Chimpanzees mourn their dead like humans do, research finds
In a pair of studies, researchers observe the animals comforting the dying and showing signs of trauma after a death.
Craig Stanford, co-director of the USC Jane Goodall Research Center, called the studies' findings interesting, but said it would be dangerous to extrapolate too much about chimps' perception of death. (Ed Oudenaarden / EPA)
The research, published Monday in the journal Current Biology, provides a window onto a less public aspect of primate life, the authors said.
In one study, researchers at the University of Stirling and at Blair Drummond Safari Park in Britain watched how three chimpanzees, kept in heated indoor quarters during the winter, reacted as a fourth chimp, an elderly female named Pansy, sickened and died.
Park officials had separated Pansy from the other chimpanzees for treatment when she became ill in November 2008. But when her breathing became erratic a few weeks later, the other three chimps were allowed to join her.
In the 10 minutes before she died, the three animals – an elderly female named Blossom, Blossom's adult son Chippy and Pansy's adult daughter Rosie – frequently groomed and caressed Pansy. They crouched in close, and Chippy shook her arm, apparently testing for signs of life.
When they got no reaction, "they appeared to arrive at a collective decision that something had changed, and she was no longer the same as she was beforehand," said lead author James Anderson, who studies primate behavior at the University of Stirling. "It seems they are clearly able to distinguish the difference between being alive and unresponsive."
Soon, both Blossom and Chippy left Pansy's side. Even though it was not her usual sleeping area, Rosie stayed by her mother's corpse almost the entire night, sleeping fitfully.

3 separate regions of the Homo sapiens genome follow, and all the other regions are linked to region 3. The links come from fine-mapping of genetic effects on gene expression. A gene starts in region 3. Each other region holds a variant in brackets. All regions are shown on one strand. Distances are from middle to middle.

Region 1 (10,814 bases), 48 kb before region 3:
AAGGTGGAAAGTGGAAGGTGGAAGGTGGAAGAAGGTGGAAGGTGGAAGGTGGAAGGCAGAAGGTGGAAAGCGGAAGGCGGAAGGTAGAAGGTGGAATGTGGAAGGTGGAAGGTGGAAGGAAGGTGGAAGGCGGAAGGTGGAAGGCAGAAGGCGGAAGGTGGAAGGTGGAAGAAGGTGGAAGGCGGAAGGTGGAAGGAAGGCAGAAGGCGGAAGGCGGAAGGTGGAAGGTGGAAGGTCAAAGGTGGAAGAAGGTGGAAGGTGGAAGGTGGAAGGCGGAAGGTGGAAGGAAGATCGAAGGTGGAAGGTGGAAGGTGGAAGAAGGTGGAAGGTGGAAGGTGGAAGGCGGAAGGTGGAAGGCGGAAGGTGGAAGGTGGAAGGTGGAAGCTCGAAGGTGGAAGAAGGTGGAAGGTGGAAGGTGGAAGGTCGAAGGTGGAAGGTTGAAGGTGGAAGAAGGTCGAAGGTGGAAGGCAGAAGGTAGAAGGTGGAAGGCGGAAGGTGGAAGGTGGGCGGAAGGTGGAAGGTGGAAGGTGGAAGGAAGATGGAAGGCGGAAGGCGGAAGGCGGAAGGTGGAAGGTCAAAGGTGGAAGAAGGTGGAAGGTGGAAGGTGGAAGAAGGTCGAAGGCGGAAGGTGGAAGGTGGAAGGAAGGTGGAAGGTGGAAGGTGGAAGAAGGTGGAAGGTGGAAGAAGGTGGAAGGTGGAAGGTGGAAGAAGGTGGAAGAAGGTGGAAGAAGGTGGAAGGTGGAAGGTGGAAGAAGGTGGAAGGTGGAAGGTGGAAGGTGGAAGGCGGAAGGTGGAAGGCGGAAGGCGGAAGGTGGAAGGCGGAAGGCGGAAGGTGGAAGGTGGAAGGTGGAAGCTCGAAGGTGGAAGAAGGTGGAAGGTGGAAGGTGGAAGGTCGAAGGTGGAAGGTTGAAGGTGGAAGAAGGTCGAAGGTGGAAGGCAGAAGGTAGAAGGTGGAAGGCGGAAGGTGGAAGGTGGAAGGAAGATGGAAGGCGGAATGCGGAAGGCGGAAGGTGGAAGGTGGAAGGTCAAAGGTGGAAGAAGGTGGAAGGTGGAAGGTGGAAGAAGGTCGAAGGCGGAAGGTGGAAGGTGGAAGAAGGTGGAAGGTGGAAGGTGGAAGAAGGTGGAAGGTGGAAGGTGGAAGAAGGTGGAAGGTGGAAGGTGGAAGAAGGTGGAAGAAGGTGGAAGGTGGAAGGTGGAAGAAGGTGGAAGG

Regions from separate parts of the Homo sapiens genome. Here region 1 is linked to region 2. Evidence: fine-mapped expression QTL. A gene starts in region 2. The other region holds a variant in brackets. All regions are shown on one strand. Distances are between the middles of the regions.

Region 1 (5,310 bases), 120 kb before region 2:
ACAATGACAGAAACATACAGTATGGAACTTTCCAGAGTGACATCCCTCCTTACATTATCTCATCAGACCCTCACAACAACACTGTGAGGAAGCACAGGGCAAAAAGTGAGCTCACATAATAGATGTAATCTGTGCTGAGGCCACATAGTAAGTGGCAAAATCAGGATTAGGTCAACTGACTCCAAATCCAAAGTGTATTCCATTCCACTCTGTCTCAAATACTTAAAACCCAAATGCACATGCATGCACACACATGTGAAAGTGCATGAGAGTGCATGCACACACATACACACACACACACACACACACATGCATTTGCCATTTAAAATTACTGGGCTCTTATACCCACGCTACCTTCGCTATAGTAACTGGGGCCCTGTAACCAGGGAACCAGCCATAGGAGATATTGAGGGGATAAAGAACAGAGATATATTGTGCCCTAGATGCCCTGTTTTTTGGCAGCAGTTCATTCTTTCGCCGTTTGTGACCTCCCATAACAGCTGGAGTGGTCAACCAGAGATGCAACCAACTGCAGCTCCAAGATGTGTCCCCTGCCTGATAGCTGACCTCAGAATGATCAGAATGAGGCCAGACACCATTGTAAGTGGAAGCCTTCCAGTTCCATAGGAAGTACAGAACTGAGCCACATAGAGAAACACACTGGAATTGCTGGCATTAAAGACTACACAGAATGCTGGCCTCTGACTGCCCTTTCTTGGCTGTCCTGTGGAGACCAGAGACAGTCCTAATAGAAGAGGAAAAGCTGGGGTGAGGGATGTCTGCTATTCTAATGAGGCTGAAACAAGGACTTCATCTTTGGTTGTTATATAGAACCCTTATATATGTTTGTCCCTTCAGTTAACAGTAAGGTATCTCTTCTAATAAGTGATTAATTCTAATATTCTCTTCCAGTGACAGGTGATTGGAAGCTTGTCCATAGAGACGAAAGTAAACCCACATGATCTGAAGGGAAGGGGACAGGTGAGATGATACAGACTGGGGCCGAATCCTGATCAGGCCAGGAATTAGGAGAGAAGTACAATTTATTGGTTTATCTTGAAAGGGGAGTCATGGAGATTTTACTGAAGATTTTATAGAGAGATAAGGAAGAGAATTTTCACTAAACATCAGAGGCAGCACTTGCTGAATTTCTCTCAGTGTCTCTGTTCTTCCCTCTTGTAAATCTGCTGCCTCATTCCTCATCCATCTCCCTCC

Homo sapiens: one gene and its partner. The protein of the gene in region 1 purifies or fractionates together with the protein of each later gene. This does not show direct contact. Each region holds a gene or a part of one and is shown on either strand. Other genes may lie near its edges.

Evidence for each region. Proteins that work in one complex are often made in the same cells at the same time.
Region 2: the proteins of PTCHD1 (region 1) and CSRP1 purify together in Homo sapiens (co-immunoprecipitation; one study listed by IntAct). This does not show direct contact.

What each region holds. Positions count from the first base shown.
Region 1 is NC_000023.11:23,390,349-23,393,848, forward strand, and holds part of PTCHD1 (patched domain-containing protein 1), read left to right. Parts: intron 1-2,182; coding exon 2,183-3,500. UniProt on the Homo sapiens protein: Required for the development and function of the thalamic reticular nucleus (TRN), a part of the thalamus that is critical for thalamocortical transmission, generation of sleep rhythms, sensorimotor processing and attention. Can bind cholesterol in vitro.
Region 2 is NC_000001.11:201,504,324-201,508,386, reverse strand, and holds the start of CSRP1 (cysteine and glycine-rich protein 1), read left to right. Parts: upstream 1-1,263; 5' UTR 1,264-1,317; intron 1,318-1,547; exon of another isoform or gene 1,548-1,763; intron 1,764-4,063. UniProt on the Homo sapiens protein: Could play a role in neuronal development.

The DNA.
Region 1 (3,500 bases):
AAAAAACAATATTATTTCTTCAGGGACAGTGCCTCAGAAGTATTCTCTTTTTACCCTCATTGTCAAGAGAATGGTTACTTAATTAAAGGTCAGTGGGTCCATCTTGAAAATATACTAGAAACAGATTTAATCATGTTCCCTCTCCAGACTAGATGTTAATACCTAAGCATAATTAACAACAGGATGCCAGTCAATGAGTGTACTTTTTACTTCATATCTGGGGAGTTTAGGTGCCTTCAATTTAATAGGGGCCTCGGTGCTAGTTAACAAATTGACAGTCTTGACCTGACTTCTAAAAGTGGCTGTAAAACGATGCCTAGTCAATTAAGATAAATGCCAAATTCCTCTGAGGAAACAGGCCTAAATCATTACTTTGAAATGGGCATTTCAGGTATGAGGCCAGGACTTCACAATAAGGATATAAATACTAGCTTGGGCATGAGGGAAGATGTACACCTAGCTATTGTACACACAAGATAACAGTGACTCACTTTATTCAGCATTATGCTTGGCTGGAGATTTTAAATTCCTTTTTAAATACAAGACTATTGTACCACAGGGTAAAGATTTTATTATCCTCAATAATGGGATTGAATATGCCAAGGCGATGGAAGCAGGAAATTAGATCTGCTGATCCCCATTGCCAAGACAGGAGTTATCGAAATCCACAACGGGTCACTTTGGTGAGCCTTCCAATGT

Sixteen hours after Pansy's death, zookeepers removed the body, with the three chimps watching quietly. For several days afterward, the group was subdued, refusing to make a nest on the platform where Pansy had died. They also demanded more attention from the keepers.
"I'm not going to say chimpanzees have a human understanding of death – chimps are chimps and humans are humans – but we were immediately struck during the video by the phenomena we observed," Anderson said, "because we know chimpanzees are capable of a wide range of emotions very much akin to human emotions."
Anderson said he hoped this would prompt zookeepers to reevaluate the common practice of removing terminally ill animals from a group. In some ways, he said, it may be more humane to allow the group to remain together until a sick animal dies, to give the ailing animal comfort and allow the group a sense of closure.
In the second study, chimpanzee mothers were observed in the forests of Bossou, Guinea, after a disease swept through a clan of 19 chimpanzees, killing five, including two infants. The mothers of those infants continued to carry the corpses around, even as the bodies swelled, then gradually dried out.
Other studies had described this phenomenon, researchers said, but this was unique in the length of time it took for the mothers to abandon the bodies. One mother carried her baby for 19 days; another mother carried hers for 68 days.
"We have two explanations here – one is that there is a very, very strong bond between chimpanzee mothers and chimpanzee infants," said lead author Dora Biro, a biologist at the University of Oxford. Biro theorized that chimpanzee mothers had evolved to become extremely attached to their babies "because chimpanzee primates are born completely helpless, like humans."
"Another possibility is that they were aware of the death and this was just their way of dealing with it," Biro added, pointing to humans' inability to let go of objects that remind us of people we have lost.
To better understand the mothers' awareness of death, Biro said, the researchers would have had to witness the infants' actual moment of death. "It's possible there would have been some response, like stress or fear or anger, but we weren't there to see it."
Craig Stanford, co-director of the USC Jane Goodall Research Center, called the studies' findings interesting, but said that although humans and chimpanzees shared similar emotions to some degree – fear, anger, empathy – it would be dangerous to extrapolate too much about chimps' perception of death.
He recalled a time he saw a few chimpanzees come across an antelope with its belly sliced open, its contents devoured. Stanford said "they used the empty rib cage … as a playhouse for a couple hours. So if they're pushing a corpse around, it's not something understood."